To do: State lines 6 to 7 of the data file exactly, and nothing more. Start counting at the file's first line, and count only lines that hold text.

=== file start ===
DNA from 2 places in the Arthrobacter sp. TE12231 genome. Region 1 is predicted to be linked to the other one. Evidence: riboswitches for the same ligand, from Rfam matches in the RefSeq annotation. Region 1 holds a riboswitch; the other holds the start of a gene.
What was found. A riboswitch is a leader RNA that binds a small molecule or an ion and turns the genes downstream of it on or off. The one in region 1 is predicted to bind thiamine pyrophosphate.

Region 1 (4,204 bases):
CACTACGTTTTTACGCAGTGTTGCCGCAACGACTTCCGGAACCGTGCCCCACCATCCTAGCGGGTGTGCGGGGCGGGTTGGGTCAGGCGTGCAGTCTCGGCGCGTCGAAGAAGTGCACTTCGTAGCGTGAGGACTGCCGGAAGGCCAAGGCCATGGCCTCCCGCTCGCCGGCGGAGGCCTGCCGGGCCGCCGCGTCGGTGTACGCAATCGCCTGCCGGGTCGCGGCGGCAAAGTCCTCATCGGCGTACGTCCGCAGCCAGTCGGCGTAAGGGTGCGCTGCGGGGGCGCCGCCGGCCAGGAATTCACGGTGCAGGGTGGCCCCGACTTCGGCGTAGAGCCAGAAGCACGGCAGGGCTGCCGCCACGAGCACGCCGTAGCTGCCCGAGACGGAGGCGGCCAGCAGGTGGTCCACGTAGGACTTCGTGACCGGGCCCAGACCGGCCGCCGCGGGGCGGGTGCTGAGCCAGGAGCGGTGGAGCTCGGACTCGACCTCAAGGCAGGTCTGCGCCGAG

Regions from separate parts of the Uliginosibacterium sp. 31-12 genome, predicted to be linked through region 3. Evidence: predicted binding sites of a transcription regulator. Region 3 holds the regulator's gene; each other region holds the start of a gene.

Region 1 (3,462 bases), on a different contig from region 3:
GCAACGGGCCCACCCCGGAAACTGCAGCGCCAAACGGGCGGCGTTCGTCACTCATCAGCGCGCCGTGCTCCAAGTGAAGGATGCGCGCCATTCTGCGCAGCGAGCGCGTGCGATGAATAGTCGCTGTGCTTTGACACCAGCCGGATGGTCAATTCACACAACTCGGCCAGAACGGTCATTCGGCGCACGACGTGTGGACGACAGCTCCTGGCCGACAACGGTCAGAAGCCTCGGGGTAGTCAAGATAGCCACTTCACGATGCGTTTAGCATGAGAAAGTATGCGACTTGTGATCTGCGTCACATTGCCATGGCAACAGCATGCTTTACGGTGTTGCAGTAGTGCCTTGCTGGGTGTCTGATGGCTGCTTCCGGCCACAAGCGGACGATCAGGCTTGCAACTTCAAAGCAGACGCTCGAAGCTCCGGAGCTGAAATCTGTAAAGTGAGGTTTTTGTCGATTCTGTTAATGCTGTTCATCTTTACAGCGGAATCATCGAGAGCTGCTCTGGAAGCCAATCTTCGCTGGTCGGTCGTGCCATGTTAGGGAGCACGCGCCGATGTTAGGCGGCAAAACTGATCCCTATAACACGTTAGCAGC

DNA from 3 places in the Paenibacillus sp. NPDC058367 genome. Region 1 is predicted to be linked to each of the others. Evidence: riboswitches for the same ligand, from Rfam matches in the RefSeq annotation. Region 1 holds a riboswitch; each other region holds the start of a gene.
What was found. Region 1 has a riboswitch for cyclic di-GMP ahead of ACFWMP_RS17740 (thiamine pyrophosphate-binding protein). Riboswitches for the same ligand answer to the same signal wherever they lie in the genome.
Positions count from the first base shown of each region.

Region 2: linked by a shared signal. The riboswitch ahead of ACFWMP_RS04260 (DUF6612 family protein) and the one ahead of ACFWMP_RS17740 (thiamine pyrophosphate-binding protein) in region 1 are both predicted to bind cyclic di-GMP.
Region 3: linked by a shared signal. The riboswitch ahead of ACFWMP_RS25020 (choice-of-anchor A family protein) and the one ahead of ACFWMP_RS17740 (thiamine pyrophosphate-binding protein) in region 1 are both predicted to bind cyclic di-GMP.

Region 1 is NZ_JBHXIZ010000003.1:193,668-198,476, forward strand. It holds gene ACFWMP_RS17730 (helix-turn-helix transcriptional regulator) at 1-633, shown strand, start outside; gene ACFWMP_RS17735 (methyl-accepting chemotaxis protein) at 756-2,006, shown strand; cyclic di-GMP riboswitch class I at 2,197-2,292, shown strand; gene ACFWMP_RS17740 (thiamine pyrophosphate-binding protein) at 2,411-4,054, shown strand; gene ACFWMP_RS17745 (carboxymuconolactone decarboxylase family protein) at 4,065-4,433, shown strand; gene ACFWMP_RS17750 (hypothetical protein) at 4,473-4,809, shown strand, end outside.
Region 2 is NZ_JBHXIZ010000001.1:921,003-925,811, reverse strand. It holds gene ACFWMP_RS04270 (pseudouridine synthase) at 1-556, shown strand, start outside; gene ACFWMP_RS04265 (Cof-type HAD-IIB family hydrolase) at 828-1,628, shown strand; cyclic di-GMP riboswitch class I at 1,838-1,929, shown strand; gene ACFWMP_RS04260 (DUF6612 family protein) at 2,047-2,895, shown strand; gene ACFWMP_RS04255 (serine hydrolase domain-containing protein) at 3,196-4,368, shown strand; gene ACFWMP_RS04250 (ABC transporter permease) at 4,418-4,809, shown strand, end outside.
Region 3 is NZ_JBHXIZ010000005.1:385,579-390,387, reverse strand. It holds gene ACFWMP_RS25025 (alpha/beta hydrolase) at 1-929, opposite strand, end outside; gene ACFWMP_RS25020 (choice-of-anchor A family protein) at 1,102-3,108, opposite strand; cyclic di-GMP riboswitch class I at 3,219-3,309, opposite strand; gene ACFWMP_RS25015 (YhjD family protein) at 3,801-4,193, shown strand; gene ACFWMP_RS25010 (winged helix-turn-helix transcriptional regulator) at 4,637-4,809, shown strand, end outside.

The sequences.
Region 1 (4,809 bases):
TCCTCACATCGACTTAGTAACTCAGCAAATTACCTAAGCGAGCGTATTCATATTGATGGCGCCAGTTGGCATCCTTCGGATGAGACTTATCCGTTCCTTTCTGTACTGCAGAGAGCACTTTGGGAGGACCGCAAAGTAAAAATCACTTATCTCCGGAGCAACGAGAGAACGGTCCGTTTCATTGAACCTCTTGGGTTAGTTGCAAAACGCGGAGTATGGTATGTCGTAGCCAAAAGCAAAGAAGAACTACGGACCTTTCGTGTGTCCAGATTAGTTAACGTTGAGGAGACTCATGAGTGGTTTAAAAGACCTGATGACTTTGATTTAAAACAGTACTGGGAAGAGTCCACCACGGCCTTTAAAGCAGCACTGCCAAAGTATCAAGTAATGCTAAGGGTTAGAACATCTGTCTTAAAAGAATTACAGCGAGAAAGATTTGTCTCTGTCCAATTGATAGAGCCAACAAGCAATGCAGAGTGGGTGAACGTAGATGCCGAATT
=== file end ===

Region 1 (3,462 bases), on a different contig from region 3:
GCAACGGGCCCACCCCGGAAACTGCAGCGCCAAACGGGCGGCGTTCGTCACTCATCAGCGCGCCGTGCTCCAAGTGAAGGATGCGCGCCATTCTGCGCAGCGAGCGCGTGCGATGAATAGTCGCTGTGCTTTGACACCAGCCGGATGGTCAATTCACACAACTCGGCCAGAACGGTCATTCGGCGCACGACGTGTGGACGACAGCTCCTGGCCGACAACGGTCAGAAGCCTCGGGGTAGTCAAGATAGCCACTTCACGATGCGTTTAGCATGAGAAAGTATGCGACTTGTGATCTGCGTCACATTGCCATGGCAACAGCATGCTTTACGGTGTTGCAGTAGTGCCTTGCTGGGTGTCTGATGGCTGCTTCCGGCCACAAGCGGACGATCAGGCTTGCAACTTCAAAGCAGACGCTCGAAGCTCCGGAGCTGAAATCTGTAAAGTGAGGTTTTTGTCGATTCTGTTAATGCTGTTCATCTTTACAGCGGAATCATCGAGAGCTGCTCTGGAAGCCAATCTTCGCTGGTCGGTCGTGCCATGTTAGGGAGCACGCGCCGATGTTAGGCGGCAAAACTGATCCCTATAACACGTTAGCAGC